It has occurred to this writer that the rating system might be used to advantage when pairing the contestants in a Swiss System tournament. Based on this conception, we have developed a method of pairing which may correct most of the faults and inequities described above. At present, the method is theoretical. It has not been tested in practice, so it remains in be seen whether the theory is sound With the co-operation of the directors of some forthcoming tournaments, we hope to check the results achieved and report the outcome later.

To use the method successfully, most of the players in a tournament must have national ratings. We hope the day will come soon when practically all players are rated, and we are rapidly reaching that goal. In the U.S. Open this year, only 5 of the 76 entries had no previous ratings. However, we cannot guarantee that this method will help much if you are running a tournament with a large number of unrated players. Furthermore, the method Will prove most effective when nearly all the entries have given us an opportunity to measure their ability by playing in several tournaments. A rating that is based on the results of only one or two tournaments is not necessarily a true indication of a player's strength.

Since the method is based on the rating system, the ranking of the entries must be done by your rating statistician who alone has all the necessary data. The up-to-date ratings of some players may be higher or lower than the published list indicates, and a great many names in our files may be missing from the list. If you wish to test this method, mail a list of all the possible entries, giving their full names, to this writer at the address given in the masthead of CHESS LIFE. We will send you by return mail the up-to-date ratings of players on your list. The provisional ratings of players who have competed in only one rated tournament will be marked with asterisks. Then, about an hour or two before the tournament begins. You may telegraph the full names of unexpected entries and we will wire back their ratings (collect!) adding the prefix "pro" to the name of a player with a provisional rating. For example, PROWILLIAMS 1850 Would mean that player Williams, has a provisional rating of 1850. Please note that all ratings supplied for the purpose of ranking tournament entries are confidential, for your own use exclusively as tournament director.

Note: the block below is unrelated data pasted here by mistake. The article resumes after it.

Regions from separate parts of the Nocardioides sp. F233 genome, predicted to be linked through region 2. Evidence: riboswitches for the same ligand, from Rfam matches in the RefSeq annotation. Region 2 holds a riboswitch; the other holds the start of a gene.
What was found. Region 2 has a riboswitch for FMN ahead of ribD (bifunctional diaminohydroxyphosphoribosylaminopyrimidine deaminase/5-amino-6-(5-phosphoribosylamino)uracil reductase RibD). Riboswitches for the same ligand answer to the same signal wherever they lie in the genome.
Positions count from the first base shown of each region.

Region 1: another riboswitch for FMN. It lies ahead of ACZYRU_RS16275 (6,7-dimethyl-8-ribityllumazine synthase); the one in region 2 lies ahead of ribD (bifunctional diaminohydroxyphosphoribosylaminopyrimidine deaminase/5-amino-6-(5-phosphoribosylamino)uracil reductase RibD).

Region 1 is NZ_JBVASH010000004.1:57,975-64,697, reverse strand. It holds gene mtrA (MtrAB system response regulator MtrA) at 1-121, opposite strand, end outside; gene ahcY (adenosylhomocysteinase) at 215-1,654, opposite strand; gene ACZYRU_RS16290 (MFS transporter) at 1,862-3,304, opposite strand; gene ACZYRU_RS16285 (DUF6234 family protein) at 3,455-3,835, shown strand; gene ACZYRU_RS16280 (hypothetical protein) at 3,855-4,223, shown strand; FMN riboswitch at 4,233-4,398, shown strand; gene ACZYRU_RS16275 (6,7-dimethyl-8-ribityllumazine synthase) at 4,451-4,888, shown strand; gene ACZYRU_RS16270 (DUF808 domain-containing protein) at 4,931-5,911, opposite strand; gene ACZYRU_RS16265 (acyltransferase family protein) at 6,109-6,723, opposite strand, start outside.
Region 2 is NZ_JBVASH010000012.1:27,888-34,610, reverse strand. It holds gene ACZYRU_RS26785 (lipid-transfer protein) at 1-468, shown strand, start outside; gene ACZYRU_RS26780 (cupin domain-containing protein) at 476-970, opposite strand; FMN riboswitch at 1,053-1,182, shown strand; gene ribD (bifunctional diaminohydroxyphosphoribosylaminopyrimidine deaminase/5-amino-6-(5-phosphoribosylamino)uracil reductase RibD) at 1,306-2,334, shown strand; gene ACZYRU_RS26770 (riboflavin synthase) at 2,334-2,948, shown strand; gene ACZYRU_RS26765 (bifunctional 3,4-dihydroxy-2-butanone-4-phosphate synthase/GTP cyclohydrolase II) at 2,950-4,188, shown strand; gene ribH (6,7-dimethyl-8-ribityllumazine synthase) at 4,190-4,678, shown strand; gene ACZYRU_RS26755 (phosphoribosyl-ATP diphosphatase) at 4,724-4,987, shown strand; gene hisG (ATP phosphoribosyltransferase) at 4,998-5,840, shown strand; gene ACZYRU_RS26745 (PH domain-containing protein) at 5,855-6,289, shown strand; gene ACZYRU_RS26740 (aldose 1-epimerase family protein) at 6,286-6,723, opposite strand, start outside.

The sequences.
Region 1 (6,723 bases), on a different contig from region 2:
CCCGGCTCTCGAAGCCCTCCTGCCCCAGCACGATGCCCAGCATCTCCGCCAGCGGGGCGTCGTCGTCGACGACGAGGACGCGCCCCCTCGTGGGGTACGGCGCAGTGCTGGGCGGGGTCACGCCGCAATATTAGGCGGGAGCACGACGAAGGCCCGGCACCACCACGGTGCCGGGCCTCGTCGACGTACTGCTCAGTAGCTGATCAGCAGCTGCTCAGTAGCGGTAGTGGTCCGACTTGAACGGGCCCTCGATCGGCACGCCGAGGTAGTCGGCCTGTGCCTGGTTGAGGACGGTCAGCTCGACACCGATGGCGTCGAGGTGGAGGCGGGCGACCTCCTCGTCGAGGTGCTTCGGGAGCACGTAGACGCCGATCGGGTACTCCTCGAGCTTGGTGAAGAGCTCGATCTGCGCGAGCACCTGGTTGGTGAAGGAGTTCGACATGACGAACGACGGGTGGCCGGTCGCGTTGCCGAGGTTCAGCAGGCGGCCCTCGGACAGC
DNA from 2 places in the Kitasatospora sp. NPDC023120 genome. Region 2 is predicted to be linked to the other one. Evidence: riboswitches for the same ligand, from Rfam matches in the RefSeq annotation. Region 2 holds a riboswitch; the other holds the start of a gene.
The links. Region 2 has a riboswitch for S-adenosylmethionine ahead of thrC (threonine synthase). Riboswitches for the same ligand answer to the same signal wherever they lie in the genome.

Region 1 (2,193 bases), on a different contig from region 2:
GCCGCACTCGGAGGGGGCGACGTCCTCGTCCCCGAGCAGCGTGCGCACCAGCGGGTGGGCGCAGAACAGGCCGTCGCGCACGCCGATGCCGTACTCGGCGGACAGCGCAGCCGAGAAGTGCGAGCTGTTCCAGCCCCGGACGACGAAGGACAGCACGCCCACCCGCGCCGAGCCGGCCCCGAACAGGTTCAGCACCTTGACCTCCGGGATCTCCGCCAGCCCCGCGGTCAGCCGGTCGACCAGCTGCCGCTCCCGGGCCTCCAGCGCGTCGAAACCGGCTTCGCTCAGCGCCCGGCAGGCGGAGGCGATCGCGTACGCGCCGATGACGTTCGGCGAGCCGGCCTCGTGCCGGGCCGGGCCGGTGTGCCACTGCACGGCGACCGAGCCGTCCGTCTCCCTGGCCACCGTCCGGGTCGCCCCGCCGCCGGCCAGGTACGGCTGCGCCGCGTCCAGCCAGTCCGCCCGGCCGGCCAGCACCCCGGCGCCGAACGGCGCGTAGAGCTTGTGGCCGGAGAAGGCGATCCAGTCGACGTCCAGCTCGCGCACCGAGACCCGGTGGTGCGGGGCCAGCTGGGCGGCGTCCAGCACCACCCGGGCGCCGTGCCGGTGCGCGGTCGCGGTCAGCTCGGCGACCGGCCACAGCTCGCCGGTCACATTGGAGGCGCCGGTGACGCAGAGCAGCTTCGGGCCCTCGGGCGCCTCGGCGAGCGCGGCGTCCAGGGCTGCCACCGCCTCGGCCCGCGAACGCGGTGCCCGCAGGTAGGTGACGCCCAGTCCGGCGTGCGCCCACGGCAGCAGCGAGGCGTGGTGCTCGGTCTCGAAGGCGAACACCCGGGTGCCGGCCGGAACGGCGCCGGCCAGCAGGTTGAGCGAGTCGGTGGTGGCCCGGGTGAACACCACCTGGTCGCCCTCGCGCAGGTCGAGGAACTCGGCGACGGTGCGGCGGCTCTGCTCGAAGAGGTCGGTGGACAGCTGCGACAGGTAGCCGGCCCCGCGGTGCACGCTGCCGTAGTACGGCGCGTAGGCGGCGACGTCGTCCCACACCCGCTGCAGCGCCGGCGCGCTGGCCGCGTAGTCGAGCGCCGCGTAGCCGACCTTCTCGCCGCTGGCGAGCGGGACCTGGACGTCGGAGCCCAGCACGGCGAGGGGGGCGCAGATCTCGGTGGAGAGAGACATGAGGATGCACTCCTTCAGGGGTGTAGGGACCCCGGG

The pairing method is explained in the following paragraphs:

1. Make up a ranking list of all entries, arranged in the order of their ratings, from the highest down to the lowest. Add at the bottom the names of all unrated players, arranged in alphabetical order. [...]

The rest of the Harkness article, which nearly filled the equivalent of a full page in an issue of CL having only six pages, gave eight steps for making the pairings. These steps -- including advice about the 'fundamental rule' of Swiss system events ('a player must not meet the same opponent twice'), about color allocation, and about unrated players -- are well known to anyone who has played in a Swiss. What tournament was the first to use this method of pairing?

15 October 2017

A Three Day Kiss

After my first idea fizzled for this current edition of The Sociology of Chess (November 2016), I had to fall back on the idea from the previous edition, Only a Million Dollar Game ... show a video. Since the most recent Video Friday, Update on FIDE's CIS, already used the best sociological choice from my current short list of videos, I looked at a few other choices.

A discussion of the recent marriage between Levon Aronian and Arianne Caoili (congratulations to both!), Should Armenians marry a non-Armenian -- the Armenian Chess player story, was topical, but it delved into too many non-chess issues that I don't want to confront on a chess blog. What about another romantic story, The Thomas Crown Affair - chess scene kiss - spin and crossing the line? The video pointed to a quote from TCM.com's The Thomas Crown Affair (1968)...